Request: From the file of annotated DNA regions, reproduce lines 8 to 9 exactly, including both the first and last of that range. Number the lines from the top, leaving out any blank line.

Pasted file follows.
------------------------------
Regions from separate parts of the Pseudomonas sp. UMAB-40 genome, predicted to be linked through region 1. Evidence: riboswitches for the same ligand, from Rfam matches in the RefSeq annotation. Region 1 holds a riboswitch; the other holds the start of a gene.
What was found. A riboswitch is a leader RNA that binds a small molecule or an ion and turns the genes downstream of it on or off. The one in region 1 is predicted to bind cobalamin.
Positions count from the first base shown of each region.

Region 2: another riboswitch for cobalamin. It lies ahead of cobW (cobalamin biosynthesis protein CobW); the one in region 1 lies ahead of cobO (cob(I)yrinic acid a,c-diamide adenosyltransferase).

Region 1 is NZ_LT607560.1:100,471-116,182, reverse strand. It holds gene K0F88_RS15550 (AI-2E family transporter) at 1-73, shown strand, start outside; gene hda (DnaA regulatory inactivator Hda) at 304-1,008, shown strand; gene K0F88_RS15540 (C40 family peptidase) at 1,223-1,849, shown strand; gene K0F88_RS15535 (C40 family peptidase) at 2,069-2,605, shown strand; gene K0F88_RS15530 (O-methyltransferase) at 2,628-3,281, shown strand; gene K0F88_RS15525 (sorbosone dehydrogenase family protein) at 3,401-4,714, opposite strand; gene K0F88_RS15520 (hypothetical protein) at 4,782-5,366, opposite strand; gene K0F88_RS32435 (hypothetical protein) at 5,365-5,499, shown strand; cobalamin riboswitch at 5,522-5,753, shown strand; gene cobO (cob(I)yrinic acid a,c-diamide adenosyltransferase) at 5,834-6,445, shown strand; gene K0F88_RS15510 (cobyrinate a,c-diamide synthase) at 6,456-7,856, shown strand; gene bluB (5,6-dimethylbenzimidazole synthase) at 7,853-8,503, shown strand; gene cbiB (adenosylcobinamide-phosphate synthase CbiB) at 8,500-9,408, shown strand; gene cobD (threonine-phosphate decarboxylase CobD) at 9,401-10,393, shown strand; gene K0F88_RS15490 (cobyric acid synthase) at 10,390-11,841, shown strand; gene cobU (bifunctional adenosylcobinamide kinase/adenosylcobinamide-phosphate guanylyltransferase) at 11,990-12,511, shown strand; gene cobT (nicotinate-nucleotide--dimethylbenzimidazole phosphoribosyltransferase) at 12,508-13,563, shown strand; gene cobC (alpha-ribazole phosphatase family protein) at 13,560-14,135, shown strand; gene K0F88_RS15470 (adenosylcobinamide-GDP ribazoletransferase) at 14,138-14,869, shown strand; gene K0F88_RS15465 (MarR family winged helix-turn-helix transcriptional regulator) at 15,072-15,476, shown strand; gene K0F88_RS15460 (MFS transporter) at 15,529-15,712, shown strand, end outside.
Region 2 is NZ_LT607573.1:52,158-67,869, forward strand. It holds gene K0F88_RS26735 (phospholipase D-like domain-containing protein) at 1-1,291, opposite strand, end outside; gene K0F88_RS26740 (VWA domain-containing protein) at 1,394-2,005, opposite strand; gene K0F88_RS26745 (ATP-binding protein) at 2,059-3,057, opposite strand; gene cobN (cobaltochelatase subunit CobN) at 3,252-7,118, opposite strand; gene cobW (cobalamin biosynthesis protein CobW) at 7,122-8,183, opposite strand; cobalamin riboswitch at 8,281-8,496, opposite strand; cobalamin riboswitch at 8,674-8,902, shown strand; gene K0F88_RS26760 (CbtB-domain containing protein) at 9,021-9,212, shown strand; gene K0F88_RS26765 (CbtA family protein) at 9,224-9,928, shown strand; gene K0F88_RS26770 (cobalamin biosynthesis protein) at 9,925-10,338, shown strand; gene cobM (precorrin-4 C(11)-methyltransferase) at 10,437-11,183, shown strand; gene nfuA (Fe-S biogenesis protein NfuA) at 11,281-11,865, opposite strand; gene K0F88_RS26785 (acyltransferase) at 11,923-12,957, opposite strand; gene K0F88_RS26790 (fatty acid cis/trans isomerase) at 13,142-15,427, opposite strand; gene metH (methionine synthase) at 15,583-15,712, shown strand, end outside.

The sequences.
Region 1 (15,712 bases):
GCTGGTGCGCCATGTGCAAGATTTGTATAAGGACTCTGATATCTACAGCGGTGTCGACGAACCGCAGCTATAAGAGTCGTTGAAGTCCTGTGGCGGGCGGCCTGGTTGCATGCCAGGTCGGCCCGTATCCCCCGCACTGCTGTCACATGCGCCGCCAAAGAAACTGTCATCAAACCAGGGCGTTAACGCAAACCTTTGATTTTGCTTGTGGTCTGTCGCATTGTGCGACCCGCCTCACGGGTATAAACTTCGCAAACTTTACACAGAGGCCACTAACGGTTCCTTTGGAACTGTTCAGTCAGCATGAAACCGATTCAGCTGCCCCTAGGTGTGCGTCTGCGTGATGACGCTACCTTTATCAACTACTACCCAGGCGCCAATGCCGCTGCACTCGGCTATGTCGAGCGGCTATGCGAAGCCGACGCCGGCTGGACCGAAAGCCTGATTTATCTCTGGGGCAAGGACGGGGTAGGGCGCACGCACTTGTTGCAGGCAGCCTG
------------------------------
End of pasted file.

Region 1 (15,712 bases):
GCTGGTGCGCCATGTGCAAGATTTGTATAAGGACTCTGATATCTACAGCGGTGTCGACGAACCGCAGCTATAAGAGTCGTTGAAGTCCTGTGGCGGGCGGCCTGGTTGCATGCCAGGTCGGCCCGTATCCCCCGCACTGCTGTCACATGCGCCGCCAAAGAAACTGTCATCAAACCAGGGCGTTAACGCAAACCTTTGATTTTGCTTGTGGTCTGTCGCATTGTGCGACCCGCCTCACGGGTATAAACTTCGCAAACTTTACACAGAGGCCACTAACGGTTCCTTTGGAACTGTTCAGTCAGCATGAAACCGATTCAGCTGCCCCTAGGTGTGCGTCTGCGTGATGACGCTACCTTTATCAACTACTACCCAGGCGCCAATGCCGCTGCACTCGGCTATGTCGAGCGGCTATGCGAAGCCGACGCCGGCTGGACCGAAAGCCTGATTTATCTCTGGGGCAAGGACGGGGTAGGGCGCACGCACTTGTTGCAGGCAGCCTG